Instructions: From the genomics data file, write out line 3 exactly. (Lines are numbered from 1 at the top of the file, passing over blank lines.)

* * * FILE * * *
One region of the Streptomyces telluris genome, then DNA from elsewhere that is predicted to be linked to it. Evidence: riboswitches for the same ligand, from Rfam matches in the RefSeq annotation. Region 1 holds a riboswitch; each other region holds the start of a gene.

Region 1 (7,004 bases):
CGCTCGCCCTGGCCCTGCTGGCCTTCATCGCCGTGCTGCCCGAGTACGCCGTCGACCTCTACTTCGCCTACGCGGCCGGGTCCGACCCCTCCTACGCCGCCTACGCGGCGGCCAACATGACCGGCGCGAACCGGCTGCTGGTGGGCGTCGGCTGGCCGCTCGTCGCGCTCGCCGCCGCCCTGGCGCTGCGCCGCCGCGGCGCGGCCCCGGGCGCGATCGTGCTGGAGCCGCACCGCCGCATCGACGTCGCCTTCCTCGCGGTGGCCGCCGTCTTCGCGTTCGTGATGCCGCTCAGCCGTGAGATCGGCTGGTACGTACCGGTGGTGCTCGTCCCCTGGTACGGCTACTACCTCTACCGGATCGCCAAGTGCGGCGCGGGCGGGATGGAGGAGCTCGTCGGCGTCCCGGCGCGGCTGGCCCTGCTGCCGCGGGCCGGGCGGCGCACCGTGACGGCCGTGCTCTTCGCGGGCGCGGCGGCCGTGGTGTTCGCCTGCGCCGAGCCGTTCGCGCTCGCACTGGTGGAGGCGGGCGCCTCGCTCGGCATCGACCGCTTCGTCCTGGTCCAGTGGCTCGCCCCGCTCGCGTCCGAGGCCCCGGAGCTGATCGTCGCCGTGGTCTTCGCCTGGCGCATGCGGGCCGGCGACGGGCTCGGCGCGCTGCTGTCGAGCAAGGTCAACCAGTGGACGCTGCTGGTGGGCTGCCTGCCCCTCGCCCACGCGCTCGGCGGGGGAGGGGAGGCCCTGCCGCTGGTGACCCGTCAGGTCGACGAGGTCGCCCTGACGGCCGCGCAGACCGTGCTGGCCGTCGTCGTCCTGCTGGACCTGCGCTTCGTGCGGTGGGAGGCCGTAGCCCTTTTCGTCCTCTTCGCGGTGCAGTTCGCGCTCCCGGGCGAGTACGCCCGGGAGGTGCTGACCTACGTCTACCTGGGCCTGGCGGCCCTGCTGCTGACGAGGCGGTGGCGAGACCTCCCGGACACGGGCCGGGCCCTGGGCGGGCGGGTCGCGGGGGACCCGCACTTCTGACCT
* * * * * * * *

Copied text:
CGCTCGCCCTGGCCCTGCTGGCCTTCATCGCCGTGCTGCCCGAGTACGCCGTCGACCTCTACTTCGCCTACGCGGCCGGGTCCGACCCCTCCTACGCCGCCTACGCGGCGGCCAACATGACCGGCGCGAACCGGCTGCTGGTGGGCGTCGGCTGGCCGCTCGTCGCGCTCGCCGCCGCCCTGGCGCTGCGCCGCCGCGGCGCGGCCCCGGGCGCGATCGTGCTGGAGCCGCACCGCCGCATCGACGTCGCCTTCCTCGCGGTGGCCGCCGTCTTCGCGTTCGTGATGCCGCTCAGCCGTGAGATCGGCTGGTACGTACCGGTGGTGCTCGTCCCCTGGTACGGCTACTACCTCTACCGGATCGCCAAGTGCGGCGCGGGCGGGATGGAGGAGCTCGTCGGCGTCCCGGCGCGGCTGGCCCTGCTGCCGCGGGCCGGGCGGCGCACCGTGACGGCCGTGCTCTTCGCGGGCGCGGCGGCCGTGGTGTTCGCCTGCGCCGAGCCGTTCGCGCTCGCACTGGTGGAGGCGGGCGCCTCGCTCGGCATCGACCGCTTCGTCCTGGTCCAGTGGCTCGCCCCGCTCGCGTCCGAGGCCCCGGAGCTGATCGTCGCCGTGGTCTTCGCCTGGCGCATGCGGGCCGGCGACGGGCTCGGCGCGCTGCTGTCGAGCAAGGTCAACCAGTGGACGCTGCTGGTGGGCTGCCTGCCCCTCGCCCACGCGCTCGGCGGGGGAGGGGAGGCCCTGCCGCTGGTGACCCGTCAGGTCGACGAGGTCGCCCTGACGGCCGCGCAGACCGTGCTGGCCGTCGTCGTCCTGCTGGACCTGCGCTTCGTGCGGTGGGAGGCCGTAGCCCTTTTCGTCCTCTTCGCGGTGCAGTTCGCGCTCCCGGGCGAGTACGCCCGGGAGGTGCTGACCTACGTCTACCTGGGCCTGGCGGCCCTGCTGCTGACGAGGCGGTGGCGAGACCTCCCGGACACGGGCCGGGCCCTGGGCGGGCGGGTCGCGGGGGACCCGCACTTCTGACCT